How to Use Intellectual Property to Launch Your Product in a New Market
If you're looking into selling your products a new country, here's how you can effectively use intellectual property when placing your products in a new marketplace.
With rapid globalization, multinational companies (MNCs) have focused on expanding their reach in new markets across the globe. Since each of these markets has unique sociocultural nuances, MNCs often try to modify their product offerings based on market demand.
However, from an intellectual property (IP) perspective, there are certain risks associated with taking a consumer product to a new market. For companies that intend to launch their consumer products in new markets, here are some steps to follow to prevent any hiccups or serious complications:
1. Understand the market interest
Before venturing into a new market, it is necessary to understand the market interest for your consumer product. Gaining knowledge about the IP filings of your competitors in your target market can be a useful method of evaluating their level of interest in the same domain. For instance, you can study the patent, design and trademark trends in the last 10 years in your target market to know the level of interest in a particular domain.
2. List down active IPs
By performing a Freedom to Operate (FTO) search, you can identify the different active patents that exist in your target market. Thereafter, you can compare the identified patents with your products to check whether you are infringing on any of those patents.
3. Check the level of infringement
Understanding the level up to which your consumer product may infringe upon the existing patents in the new market is also an essential part of the required due diligence. An FTO search (also known as an infringement analysis and clearance search) helps in checking whether a particular product is infringing on any active patents. For performing such an analysis, you can seek help from external IP service providers who have relevant experience in your new target market.
4. Secure licenses, if necessary
A comprehensive infringement analysis helps you in understanding whether or not you need to obtain a patent license. In case you discover that your product might infringe on another entity's patent(s), it is advisable to secure a license and avoid being embroiled in IP litigation.
Besides this, if the results of your infringement analysis show that a smaller company already has a patent that your consumer product might infringe upon, then you can negotiate a merger and acquisition (M&A) deal with it. Such a deal will also give your company a competitive edge when it comes to understanding the regional trends in consumer behavior in the new market.
5. Consider modifying your product(s)
Patents are secured based on the needs and demands of consumers, which are mainly driven by the cultural differences between countries and their local customs. Therefore, while securing IP licenses, you can incorporate new features into your consumer products to satisfy the needs of the new target market.
Additionally, more often than not, new entrants in a market realize the importance of protecting their IP only after their product has been imitated or they are accused of infringing upon others' rights. Moreover, many who realize the significance from the get-go make a blunder and end up in hot waters.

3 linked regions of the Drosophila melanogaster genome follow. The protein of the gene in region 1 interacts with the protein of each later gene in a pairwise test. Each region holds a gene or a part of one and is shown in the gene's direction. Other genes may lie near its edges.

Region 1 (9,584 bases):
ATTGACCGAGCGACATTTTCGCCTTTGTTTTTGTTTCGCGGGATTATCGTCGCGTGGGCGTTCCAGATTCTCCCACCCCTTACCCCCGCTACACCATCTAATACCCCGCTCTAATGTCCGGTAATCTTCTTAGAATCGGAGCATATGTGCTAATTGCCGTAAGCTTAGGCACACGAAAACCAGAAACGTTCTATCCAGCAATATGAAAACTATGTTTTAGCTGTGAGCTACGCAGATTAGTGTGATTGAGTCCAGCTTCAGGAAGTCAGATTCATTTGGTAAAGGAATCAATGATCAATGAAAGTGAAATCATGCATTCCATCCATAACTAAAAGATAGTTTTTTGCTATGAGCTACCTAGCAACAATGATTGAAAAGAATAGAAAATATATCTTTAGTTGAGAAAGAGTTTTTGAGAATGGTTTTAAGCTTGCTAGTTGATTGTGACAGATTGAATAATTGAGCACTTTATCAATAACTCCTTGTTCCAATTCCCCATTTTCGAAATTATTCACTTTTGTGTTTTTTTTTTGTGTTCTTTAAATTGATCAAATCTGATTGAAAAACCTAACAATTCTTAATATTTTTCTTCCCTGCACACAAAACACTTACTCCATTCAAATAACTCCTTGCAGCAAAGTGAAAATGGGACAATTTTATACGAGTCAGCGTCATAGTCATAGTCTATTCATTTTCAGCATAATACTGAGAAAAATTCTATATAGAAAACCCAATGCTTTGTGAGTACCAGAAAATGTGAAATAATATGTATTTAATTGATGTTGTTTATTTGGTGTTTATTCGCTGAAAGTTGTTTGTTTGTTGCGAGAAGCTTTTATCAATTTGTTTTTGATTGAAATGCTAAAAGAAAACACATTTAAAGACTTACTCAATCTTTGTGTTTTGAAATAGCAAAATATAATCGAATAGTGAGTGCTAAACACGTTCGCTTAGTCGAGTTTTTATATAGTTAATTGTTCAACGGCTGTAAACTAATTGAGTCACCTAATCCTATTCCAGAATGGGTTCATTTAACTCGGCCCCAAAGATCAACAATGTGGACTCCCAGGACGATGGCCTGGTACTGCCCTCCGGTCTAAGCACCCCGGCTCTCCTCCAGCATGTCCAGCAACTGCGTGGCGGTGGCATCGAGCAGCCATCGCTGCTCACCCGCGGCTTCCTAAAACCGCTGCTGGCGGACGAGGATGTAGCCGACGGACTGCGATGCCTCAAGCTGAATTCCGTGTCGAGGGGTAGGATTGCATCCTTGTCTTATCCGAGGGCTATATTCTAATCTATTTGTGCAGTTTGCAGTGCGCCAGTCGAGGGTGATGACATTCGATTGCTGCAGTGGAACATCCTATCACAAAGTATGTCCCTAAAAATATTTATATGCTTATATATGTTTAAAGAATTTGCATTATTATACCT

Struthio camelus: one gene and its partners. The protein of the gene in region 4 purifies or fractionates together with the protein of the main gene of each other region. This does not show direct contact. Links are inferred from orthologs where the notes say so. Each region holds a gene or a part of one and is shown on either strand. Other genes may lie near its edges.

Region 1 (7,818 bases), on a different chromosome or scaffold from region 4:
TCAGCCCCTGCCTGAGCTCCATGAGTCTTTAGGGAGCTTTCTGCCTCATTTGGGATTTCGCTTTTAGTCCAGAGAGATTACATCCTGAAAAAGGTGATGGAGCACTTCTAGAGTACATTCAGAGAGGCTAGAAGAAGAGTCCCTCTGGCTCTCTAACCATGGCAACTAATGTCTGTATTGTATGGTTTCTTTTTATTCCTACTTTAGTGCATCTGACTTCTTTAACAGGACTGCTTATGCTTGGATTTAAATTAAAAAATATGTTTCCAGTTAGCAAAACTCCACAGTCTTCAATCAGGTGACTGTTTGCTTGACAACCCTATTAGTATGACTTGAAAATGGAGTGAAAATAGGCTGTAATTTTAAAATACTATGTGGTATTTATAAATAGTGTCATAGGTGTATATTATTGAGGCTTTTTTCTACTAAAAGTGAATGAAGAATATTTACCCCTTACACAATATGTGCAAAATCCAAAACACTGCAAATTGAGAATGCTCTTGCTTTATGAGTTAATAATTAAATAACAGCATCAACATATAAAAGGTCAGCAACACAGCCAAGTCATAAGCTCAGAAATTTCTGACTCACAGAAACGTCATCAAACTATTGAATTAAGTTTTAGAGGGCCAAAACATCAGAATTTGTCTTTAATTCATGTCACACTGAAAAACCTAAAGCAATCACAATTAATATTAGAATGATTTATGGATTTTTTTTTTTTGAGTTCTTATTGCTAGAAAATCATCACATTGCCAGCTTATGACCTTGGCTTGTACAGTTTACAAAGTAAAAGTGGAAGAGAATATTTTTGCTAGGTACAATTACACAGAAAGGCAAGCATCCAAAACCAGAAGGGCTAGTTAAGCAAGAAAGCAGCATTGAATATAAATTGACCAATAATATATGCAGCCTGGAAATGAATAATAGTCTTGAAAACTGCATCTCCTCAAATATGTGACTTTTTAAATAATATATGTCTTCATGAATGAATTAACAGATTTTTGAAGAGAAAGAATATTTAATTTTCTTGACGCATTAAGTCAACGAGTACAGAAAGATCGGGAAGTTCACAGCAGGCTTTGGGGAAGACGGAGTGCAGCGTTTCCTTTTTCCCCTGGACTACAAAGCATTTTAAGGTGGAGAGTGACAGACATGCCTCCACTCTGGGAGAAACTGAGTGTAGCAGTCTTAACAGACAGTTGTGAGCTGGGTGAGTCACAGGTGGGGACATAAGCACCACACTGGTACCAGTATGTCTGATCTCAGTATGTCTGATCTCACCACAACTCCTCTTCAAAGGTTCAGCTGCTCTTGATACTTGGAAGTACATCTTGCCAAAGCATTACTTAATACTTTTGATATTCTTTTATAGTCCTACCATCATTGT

Here are some of the most common mistakes companies make while taking their product to new geography:
- Thinking IP protection is universal: Many businesses believe that their trademarks and patents registered in one country are protected globally. However, IP protection is territorial in nature, and you must file for rights in all markets. Inventors can also opt for an international patent application to safeguard their invention in multiple countries.
- Believing IP rules and procedures are the same worldwide: The laws for the protection of IP are unique for different countries. Hence, companies are advised to learn about the legislation of their target market.
- Missing important deadlines: Inventors must file patent applications in other countries within 12 months from the date of application in the first country. This is called the priority period. Failing to adhere to such deadlines may make it impossible to obtain patent rights.
- Disclosing information without confidentiality or non‐disclosure agreements: Disclosing information about your innovative product or technology to potential trade partners, export agents or distributors without filing a patent application or proper confidentiality agreements in place can make inventors lose the IP rights.
- Using inappropriate trademarks: Companies must verify if their existing trademark has undesired or negative connotations in the local culture or language. They must also check if their mark is unlikely to be registered at the country's trademark office before launching their product.
From an IP perspective, you can get your consumer product to a new market without any risks. However, since performing these activities on your own can be a little tricky, it is important to get help from external IP experts — these specialists have extensive experience that can help you avoid the common mistakes companies usually make, and ensure you successfully launch your consumer products in a new market.
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